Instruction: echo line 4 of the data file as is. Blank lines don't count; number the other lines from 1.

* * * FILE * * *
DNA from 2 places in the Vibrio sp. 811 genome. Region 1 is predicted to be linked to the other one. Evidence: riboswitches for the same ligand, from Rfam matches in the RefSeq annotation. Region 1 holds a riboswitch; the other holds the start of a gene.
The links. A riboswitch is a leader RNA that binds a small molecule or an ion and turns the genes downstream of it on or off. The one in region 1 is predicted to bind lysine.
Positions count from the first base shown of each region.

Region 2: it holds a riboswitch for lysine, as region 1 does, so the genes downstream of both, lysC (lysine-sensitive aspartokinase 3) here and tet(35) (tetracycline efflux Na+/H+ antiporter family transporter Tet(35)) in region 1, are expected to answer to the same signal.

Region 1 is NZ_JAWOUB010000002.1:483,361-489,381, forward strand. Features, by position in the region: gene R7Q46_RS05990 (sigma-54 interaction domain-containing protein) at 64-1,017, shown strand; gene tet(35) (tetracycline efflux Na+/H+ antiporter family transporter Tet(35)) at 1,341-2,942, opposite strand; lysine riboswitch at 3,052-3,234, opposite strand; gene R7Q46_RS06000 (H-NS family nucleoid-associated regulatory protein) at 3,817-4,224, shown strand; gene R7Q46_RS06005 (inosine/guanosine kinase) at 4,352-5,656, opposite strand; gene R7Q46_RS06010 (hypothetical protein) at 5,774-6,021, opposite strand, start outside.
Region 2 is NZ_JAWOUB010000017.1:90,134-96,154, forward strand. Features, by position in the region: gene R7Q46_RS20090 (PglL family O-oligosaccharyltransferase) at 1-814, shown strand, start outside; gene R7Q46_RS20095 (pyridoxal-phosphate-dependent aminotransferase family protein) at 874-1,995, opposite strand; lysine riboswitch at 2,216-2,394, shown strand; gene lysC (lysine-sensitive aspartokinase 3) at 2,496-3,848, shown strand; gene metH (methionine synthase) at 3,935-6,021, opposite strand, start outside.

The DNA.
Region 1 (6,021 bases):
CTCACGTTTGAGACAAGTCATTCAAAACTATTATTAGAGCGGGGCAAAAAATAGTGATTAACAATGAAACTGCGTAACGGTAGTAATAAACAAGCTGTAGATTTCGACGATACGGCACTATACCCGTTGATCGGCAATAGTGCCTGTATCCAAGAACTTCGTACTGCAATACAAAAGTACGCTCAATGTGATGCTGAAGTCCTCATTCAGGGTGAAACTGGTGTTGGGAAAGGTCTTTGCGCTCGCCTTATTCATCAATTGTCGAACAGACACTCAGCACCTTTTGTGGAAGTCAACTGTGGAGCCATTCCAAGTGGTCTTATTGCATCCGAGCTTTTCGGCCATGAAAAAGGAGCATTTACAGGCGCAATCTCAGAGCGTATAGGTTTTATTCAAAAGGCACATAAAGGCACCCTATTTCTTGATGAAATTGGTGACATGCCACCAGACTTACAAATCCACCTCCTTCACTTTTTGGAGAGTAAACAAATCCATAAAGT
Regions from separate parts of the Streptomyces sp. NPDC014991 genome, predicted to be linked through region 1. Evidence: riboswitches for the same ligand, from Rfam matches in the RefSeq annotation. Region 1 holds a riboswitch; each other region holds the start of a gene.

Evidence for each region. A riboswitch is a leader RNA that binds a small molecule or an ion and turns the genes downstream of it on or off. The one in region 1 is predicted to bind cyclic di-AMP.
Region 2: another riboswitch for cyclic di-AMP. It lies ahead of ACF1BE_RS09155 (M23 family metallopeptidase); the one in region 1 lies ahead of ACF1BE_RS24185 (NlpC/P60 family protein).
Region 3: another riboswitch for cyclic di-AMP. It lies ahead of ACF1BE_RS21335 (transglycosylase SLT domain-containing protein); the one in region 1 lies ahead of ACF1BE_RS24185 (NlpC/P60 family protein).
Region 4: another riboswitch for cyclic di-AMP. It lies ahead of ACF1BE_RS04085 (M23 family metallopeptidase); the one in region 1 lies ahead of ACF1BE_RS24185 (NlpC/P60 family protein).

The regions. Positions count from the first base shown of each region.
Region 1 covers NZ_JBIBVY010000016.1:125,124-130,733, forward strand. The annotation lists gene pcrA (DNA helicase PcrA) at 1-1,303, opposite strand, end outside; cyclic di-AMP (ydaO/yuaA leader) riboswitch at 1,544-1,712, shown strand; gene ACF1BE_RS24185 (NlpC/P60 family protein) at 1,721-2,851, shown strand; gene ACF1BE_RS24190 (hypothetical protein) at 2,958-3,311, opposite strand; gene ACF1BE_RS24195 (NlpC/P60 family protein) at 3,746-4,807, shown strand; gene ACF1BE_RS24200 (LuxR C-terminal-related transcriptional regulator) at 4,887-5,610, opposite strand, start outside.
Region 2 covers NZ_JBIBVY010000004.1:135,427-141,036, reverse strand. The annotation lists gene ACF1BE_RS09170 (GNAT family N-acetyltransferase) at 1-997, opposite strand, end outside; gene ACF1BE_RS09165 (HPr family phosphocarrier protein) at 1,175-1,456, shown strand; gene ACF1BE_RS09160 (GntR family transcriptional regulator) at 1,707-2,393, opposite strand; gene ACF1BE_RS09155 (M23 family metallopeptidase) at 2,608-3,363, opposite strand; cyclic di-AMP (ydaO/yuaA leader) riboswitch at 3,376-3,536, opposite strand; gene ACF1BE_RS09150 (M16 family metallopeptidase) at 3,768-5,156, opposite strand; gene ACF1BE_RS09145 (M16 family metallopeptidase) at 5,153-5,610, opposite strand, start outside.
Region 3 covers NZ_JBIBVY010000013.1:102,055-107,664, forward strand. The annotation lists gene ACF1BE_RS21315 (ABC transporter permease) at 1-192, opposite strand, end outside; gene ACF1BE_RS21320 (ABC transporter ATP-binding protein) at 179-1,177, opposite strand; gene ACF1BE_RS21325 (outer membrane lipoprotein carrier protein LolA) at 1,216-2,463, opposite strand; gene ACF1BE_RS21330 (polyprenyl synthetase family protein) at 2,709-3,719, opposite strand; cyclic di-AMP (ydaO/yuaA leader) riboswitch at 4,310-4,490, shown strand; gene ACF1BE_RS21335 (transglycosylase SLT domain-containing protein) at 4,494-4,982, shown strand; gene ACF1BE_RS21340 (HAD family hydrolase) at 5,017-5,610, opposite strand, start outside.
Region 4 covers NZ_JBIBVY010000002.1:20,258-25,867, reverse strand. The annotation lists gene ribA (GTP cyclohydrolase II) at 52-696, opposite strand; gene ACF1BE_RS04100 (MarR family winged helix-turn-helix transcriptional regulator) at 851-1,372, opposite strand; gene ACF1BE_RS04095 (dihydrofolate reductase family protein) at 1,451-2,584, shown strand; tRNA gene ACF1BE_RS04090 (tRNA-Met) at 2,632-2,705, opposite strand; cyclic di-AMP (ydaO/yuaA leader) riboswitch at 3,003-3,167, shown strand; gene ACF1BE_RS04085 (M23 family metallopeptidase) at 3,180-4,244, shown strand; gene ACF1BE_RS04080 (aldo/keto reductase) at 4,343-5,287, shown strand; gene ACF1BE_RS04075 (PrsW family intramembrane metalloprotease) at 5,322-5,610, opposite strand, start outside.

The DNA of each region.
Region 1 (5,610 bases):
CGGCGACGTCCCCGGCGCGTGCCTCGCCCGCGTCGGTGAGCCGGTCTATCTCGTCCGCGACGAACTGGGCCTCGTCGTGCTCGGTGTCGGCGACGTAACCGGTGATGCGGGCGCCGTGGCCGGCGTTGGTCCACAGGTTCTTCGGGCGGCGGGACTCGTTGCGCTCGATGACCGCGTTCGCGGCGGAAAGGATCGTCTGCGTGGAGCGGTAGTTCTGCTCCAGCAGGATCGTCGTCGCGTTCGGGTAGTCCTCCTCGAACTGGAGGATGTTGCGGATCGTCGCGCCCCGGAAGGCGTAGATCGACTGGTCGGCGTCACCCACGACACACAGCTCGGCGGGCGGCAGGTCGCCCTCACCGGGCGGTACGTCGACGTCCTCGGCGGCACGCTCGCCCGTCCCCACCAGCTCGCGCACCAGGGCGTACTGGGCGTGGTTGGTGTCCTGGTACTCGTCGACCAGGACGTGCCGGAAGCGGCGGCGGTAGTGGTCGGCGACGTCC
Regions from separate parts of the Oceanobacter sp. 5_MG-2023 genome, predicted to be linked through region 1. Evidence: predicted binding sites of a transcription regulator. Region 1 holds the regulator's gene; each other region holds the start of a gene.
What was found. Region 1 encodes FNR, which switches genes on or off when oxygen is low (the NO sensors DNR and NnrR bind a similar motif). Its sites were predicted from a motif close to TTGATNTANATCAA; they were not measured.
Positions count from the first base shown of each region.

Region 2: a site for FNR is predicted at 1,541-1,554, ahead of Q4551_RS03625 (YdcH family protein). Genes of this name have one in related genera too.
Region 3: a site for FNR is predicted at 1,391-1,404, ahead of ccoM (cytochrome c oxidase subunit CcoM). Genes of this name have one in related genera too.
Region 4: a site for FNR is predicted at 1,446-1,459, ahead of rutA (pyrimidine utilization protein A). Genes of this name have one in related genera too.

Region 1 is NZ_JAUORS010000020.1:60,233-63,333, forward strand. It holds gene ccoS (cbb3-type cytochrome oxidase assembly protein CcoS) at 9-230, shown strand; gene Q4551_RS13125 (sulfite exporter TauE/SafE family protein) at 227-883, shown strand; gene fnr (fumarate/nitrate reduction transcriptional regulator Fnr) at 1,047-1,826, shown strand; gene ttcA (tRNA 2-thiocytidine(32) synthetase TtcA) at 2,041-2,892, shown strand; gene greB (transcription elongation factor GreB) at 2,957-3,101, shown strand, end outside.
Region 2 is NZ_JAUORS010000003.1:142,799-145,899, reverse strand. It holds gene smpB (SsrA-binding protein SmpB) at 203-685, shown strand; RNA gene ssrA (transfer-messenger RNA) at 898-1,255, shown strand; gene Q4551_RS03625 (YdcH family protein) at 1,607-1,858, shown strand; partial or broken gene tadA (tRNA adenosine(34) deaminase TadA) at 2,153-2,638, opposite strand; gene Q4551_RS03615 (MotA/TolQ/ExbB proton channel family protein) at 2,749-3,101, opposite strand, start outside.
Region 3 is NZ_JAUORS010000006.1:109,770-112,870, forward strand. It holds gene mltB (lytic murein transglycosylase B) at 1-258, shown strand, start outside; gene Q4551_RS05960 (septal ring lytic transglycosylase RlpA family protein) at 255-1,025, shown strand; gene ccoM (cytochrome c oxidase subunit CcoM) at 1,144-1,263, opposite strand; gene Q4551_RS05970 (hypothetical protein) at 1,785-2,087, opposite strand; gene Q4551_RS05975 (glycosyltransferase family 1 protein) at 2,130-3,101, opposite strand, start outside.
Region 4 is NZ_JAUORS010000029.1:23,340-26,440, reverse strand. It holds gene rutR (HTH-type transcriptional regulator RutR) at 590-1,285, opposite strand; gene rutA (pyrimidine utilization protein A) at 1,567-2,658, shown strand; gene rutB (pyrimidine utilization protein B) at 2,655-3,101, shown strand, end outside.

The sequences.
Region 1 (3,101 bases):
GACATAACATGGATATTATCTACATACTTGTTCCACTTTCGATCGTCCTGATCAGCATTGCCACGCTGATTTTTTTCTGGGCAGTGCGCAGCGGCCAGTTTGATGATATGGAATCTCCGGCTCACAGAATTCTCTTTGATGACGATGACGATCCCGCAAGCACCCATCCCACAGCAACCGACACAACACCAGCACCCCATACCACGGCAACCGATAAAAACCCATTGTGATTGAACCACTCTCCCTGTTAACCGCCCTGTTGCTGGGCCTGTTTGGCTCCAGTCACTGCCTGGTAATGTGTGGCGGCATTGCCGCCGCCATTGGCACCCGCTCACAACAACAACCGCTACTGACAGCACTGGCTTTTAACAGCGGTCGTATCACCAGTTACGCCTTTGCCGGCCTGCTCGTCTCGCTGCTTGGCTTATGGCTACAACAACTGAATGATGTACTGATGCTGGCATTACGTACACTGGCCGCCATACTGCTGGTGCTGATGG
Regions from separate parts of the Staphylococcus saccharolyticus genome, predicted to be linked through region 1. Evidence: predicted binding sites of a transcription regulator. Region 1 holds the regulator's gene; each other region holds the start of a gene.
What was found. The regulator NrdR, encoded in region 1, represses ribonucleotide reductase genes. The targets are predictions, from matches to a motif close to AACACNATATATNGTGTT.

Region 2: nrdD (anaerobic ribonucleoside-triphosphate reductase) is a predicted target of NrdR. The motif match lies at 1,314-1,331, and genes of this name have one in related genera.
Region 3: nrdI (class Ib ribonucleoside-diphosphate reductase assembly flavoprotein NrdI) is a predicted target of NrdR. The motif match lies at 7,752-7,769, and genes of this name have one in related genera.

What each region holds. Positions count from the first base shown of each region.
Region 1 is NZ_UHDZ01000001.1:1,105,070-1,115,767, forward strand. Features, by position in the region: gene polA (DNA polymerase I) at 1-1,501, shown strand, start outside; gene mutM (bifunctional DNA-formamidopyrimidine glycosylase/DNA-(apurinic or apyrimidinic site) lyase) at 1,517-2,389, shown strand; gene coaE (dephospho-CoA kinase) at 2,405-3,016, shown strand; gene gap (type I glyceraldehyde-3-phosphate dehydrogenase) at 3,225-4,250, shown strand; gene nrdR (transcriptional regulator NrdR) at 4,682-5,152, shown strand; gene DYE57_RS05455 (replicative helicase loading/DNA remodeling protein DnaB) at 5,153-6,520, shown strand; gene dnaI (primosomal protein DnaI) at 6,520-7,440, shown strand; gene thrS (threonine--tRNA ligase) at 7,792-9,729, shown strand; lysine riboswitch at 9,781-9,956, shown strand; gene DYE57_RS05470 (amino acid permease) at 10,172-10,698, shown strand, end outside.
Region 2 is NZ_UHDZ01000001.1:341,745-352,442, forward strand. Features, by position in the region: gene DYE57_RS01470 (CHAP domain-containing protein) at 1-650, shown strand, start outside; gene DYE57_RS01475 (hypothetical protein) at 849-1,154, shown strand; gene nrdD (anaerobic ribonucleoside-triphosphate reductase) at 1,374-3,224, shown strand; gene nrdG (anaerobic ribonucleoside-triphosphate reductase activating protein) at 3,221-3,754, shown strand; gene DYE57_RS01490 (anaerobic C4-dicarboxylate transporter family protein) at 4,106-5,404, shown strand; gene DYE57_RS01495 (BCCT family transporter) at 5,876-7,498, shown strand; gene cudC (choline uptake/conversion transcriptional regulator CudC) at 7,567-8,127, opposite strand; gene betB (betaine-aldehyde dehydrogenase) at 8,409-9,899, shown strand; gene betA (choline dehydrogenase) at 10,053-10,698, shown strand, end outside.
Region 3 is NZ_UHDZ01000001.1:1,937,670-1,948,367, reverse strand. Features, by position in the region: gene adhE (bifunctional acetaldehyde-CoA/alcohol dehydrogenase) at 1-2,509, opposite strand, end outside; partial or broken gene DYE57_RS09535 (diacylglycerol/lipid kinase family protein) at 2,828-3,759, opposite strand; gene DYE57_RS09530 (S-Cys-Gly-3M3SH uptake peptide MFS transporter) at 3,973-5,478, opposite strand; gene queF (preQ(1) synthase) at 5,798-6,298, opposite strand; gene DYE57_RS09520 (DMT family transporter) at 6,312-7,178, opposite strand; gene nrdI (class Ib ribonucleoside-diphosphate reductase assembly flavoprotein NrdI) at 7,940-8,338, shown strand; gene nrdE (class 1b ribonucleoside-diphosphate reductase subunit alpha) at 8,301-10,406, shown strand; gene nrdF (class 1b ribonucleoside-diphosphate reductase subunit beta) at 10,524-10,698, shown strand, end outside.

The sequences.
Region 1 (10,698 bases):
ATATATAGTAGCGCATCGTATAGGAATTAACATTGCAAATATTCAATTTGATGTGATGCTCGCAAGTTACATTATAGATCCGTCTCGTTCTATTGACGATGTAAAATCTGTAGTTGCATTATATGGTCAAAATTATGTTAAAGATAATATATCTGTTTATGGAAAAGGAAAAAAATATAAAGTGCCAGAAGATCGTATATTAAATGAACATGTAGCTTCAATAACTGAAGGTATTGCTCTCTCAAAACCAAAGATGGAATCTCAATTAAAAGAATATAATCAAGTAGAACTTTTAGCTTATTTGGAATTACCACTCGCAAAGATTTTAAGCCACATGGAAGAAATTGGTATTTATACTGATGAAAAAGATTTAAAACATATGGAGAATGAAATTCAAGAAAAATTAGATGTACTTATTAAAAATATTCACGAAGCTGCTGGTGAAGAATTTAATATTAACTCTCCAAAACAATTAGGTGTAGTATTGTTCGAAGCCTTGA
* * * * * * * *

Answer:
Region 2: it holds a riboswitch for lysine, as region 1 does, so the genes downstream of both, lysC (lysine-sensitive aspartokinase 3) here and tet(35) (tetracycline efflux Na+/H+ antiporter family transporter Tet(35)) in region 1, are expected to answer to the same signal.